Every 4 minutes, one person is diagnosed with a blood cancer
Every 10 minutes, someone dies from a blood cancer
80 diseases are FDA approved for routine treatment with cord blood stem cells
1 in 3 people may benefit from stem cell regenerative medicine therapy
Approximately 1 in every 400 children and adolescents are diagnosed with diabetes, and approximately 10,000 babies per year in the U.S. will develop cerebral palsy.
Leukemia, lymphoma and myeloma will cause the deaths of an estimated 54,020 people in the U.S. this year.1
For the diseases listed above, and many others, stem cell therapies offer the greatest potential for a cure. Privately banking your baby's cord blood and umbilical cord tissue stem cells ensures that this precious resource will be readily available to you should a stem cell transplant be needed to save a family member’s life.
In 1988, the first successful cord blood transplant occurred for the treatment of Fanconi Anemia. At that time, it was the only disease known that could be effectively treated with cord blood stem cells.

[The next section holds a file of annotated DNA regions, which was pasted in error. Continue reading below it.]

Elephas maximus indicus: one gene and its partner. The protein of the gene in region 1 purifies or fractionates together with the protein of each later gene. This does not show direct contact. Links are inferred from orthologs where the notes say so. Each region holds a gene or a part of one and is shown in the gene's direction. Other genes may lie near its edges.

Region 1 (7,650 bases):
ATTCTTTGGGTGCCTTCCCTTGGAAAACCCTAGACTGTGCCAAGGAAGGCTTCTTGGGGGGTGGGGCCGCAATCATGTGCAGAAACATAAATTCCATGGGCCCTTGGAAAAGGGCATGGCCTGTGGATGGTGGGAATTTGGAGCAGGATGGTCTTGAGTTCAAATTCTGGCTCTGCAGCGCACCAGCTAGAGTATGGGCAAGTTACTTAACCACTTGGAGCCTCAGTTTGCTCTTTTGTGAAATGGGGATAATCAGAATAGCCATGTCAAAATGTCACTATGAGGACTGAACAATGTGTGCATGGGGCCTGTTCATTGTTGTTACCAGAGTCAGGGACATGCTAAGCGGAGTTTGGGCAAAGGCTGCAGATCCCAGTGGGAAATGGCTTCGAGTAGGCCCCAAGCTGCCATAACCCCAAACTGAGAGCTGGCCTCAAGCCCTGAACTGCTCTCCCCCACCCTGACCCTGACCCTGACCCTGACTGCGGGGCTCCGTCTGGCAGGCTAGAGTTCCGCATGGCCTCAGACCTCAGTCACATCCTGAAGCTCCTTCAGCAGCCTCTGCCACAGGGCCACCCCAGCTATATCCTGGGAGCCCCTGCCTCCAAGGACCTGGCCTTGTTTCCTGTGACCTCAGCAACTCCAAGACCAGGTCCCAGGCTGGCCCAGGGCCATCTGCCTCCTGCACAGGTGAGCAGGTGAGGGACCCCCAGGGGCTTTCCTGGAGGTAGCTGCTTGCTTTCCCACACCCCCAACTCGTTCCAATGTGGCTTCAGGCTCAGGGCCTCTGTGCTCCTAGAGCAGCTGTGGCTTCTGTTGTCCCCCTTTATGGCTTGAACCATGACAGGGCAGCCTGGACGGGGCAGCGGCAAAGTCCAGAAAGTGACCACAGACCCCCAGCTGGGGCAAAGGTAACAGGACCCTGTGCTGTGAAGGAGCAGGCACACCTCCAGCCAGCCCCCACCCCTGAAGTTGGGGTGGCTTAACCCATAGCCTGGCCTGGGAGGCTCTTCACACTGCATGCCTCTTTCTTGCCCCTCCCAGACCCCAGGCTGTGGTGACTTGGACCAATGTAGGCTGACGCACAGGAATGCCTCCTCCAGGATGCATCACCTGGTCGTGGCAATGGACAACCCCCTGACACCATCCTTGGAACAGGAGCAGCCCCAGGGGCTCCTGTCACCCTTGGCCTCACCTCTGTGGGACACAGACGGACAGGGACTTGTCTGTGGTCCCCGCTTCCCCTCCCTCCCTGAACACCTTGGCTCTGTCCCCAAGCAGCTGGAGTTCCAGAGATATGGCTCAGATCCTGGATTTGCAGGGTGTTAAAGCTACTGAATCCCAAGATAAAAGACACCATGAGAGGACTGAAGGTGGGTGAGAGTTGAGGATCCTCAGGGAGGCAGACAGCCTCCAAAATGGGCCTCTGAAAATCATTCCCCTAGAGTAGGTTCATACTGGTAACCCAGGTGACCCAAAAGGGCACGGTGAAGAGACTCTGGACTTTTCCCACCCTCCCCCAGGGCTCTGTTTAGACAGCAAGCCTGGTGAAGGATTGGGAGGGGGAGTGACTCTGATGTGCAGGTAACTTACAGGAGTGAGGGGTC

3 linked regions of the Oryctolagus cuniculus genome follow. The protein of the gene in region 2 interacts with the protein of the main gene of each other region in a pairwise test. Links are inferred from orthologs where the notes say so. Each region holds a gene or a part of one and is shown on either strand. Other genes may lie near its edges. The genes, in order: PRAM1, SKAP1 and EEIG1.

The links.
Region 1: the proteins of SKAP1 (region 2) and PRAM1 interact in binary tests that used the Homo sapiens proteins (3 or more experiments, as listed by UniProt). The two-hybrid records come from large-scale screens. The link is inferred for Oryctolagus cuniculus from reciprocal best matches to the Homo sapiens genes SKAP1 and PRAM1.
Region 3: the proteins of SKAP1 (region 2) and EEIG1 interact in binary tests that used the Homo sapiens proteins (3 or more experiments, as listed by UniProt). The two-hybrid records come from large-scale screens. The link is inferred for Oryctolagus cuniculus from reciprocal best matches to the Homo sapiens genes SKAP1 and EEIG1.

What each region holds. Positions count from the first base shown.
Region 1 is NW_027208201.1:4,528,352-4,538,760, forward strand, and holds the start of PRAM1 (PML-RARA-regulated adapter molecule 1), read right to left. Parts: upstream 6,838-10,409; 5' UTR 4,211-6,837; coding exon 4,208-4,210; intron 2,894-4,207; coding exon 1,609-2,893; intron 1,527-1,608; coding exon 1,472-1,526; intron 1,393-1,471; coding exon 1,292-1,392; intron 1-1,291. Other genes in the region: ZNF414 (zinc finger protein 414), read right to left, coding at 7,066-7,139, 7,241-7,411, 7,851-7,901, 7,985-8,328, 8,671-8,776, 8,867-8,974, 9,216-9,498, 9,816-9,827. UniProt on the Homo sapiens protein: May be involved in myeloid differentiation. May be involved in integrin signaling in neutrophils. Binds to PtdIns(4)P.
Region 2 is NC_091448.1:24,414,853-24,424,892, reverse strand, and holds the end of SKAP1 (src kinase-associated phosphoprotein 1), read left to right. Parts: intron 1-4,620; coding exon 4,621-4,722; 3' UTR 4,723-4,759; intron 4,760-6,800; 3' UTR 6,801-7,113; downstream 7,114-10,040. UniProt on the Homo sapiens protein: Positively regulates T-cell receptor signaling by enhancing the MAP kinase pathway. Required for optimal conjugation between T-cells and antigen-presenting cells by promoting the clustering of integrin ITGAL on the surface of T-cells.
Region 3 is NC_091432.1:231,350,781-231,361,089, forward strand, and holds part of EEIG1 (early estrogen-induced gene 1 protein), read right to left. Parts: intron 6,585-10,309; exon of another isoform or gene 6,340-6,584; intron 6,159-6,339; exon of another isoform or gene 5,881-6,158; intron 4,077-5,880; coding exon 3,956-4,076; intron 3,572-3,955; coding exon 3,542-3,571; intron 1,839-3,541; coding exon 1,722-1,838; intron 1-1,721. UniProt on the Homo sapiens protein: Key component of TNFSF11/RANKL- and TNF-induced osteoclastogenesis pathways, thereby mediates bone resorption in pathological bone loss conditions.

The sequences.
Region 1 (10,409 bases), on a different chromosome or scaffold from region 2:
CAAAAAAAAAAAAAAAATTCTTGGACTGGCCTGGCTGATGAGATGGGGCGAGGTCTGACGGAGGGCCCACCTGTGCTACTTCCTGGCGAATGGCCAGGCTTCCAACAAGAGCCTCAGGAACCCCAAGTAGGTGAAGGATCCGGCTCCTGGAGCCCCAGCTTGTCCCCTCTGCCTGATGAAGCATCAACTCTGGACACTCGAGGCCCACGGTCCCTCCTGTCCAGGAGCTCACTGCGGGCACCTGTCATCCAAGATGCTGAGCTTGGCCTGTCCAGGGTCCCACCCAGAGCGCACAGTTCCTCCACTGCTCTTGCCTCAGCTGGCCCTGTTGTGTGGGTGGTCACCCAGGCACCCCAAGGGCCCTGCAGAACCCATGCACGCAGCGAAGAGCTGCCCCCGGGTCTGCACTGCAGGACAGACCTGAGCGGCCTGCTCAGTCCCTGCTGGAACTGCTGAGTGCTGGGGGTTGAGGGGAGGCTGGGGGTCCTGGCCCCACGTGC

Eleven years later in 1999, a second disease was added to the list of FDA approved therapies using cord blood stem cells.
Today, the list of FDA-approved therapies has exploded to include over 80 diseases and conditions, many of which were previously considered incurable.
To date, there have been more than 25,000 patients cured with cord blood transplants.2
Cord blood banking saves the vital stem cells contained within your baby’s umbilical cord blood and umbilical cord tissue for your family. This valuable resource is available to you very quickly if your child or a family member is diagnosed with a disease or condition that can be effectively treated or cured with a stem cell treatment.
With over 700 clinical trials and numerous research studies currently in progress, it is estimated that as many as 1 in 3 people in the United States may benefit from regenerative medicine therapy with stem cells.3
Choosing to save your baby’s stem cells may be one of the most important decisions you make during your pregnancy.
1 The Leukemia & Lymphoma Society. (August 19, 2010). Facts & Statistics. Retrieved September 2, 2010, from http://www.leukemia-lymphoma.org/all_page?item_id=12486
2 U.S. Department of Health and Human Services, National Institutes of Health. (August 24, 2017). Update on Umbilical Cord Blood Transplantation. Retrieved October 8, 2021, from https://www.ncbi.nlm.nih.gov/pmc/articles/PMC5580430/
3 Harris DT. Cord blood stem cells: a review of potential neurological applications. Stem Cell Rev. 2008;4:269-274. Epub August 5, 2008.
More than 25,000 patients have been cured with cord blood transplants.